CUNA Comment Letter

Proposed Rule on Implementation of the CARD Act

December 21, 2009

Ms. Jennifer J. Johnson
Board of Governors of the
Federal Reserve System
20th Street and Constitution Avenue, NW
Washington, DC 20551

RE: Docket No. R-1377 – Proposed Rule on Implementation of the CARD Act Provisions for Gift Cards

Dear Ms. Johnson:

The Credit Union National Association (CUNA) appreciates the opportunity to submit comments to the Federal Reserve Board (Board) in response to the proposed rules that will implement the restrictions on fees and expirations dates for gift cards and similar products, as required under the Credit Card Accountability, Responsibility, and Disclosure Act of 2009 (CARD Act). By way of background, CUNA is the largest credit union advocacy organization in this country, representing approximately 90% of our nation’s 7,900 state and federal credit unions, which serve 93 million members.

Summary of CUNA’s Comments

Applicability to Reloadable Cards

The proposal outlines several products that would not be subject to these rules, such as telephone cards, loyalty cards, and others not marketed to the general public. One of these exceptions would be a card that is reloadable and not marketed as a gift card or gift certificate. The official staff commentary indicates that this exception will not apply if any party markets these products as gifts at any time, including the payment network.

We urge the Board to revise this interpretation in the official staff commentary. We believe there may be many situations in which a credit union offering a reloadable card will not label or otherwise market the card as a gift. However, there is always the possibility that the payment network will, on occasion, suggest in certain advertisements that these cards may be suitable for gifts, such as during the holiday season.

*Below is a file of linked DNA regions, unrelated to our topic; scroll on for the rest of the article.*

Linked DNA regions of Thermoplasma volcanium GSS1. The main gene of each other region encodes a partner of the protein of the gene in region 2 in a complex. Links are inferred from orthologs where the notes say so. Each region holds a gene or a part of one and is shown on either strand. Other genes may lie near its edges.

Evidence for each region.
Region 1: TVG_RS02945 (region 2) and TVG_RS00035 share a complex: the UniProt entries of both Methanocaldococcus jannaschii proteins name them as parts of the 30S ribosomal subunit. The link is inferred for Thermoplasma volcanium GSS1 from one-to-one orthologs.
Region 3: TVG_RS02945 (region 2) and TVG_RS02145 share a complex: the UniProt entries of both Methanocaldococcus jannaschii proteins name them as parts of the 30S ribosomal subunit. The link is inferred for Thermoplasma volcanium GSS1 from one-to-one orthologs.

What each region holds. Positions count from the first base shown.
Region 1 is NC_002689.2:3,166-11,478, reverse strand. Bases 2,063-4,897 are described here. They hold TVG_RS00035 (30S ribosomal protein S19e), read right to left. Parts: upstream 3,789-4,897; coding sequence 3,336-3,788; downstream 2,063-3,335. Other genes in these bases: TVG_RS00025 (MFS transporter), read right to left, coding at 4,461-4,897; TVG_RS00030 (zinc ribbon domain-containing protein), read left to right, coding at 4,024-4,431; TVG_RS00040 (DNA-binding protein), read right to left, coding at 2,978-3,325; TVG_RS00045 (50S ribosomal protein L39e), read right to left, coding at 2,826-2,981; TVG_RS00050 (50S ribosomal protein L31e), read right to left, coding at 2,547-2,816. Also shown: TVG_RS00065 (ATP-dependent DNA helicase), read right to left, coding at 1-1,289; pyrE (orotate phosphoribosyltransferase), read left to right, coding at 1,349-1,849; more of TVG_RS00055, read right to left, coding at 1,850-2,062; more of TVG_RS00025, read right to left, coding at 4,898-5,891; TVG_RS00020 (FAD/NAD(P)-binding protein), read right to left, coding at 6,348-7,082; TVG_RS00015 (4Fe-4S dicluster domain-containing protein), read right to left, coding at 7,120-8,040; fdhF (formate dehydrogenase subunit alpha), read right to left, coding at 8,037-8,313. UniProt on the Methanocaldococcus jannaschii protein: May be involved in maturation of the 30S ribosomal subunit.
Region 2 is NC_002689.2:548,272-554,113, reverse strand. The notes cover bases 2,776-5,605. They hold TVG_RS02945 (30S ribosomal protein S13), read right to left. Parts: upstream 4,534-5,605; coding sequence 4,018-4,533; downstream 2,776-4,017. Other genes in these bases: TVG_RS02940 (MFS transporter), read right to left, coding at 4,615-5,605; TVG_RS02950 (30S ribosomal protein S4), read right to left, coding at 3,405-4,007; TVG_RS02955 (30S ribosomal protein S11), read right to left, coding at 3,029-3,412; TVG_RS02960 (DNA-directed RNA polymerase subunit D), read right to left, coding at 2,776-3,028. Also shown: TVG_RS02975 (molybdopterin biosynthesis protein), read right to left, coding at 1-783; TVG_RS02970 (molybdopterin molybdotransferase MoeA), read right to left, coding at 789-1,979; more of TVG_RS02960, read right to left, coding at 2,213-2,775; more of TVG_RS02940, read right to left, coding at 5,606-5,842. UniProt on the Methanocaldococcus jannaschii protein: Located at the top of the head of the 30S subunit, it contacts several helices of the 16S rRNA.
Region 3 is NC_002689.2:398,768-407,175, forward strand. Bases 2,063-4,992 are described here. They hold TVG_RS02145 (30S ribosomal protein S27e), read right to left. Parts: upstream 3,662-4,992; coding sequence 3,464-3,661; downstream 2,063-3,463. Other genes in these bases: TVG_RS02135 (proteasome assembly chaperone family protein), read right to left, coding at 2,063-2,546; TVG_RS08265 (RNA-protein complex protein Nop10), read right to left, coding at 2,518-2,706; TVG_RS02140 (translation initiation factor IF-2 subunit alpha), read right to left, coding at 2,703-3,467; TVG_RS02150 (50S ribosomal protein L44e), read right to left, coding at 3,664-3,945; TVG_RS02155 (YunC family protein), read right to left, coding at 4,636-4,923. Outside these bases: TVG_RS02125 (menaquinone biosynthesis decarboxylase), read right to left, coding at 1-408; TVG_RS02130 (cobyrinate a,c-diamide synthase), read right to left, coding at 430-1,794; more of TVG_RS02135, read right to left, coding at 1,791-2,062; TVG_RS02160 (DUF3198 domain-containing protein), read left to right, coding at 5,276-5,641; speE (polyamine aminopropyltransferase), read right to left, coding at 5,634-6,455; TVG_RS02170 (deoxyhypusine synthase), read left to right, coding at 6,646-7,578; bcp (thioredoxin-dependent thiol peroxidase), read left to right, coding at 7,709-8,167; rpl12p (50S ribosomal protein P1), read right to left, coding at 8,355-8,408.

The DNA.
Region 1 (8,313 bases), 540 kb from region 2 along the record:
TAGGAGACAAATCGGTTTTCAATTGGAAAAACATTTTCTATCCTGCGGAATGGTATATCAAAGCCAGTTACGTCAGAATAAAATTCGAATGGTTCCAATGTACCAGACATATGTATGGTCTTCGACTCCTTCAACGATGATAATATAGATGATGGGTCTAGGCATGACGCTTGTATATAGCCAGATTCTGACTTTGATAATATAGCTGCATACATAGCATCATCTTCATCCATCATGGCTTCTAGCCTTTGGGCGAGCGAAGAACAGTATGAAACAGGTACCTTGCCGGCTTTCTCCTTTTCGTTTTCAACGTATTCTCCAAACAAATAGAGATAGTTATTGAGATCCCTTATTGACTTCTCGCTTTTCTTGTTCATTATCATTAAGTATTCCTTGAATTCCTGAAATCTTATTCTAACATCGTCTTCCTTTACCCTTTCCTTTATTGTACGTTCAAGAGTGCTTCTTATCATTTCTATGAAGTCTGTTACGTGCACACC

In these situations, the credit union that sells these cards will have no control as to how other parties advertise or characterize these cards. The practical result will be that this proposed exception will be meaningless as credit unions will have to apply these rules to all of their reloadable cards to ensure they are in compliance in case other parties choose to market these cards as gifts, regardless of how remote that possibility may be.

Concerns About the Five-Year Expiration Date

For nonreloadable gift cards, the significant problem with regard to the five-year expiration date requirement under the CARD Act and these proposed rules is that credit unions and others do not have the means in which to track the gift cards to ensure they expire at least five years after they are purchased. Currently, the manufacturer prints the expiration date when it receives the order for the cards. There is then a significant time lag between the time the card is manufactured and the time it is purchased by the member, which can be several months or more.

We recognize this can be remedied if the manufacturer prints an expiration date that is significantly more than five years in the future, such as six or seven years. However, we are concerned about the increased fraud risks with cards that remain in circulation for such a long period of time.

The proposal includes the following two alternatives to address these concerns:

We strongly oppose the first alternative as it would be impossible to ensure that the expiration date would be at least five years after the date of purchase, for the reasons noted above in that credit unions often order a significant number of cards at once and then sell them individually over time. Again, the option of providing expiration dates that are significantly longer than five years in order to comply with these provisions is also not advisable, due to the fraud and security problems, as noted above. For these reasons, we would prefer the second option, although this also raises concerns, such as the standards for developing these policies and procedures and how to evaluate whether they are adequate. We urge the Board to provide additional guidance in this area if it adopts this alternative.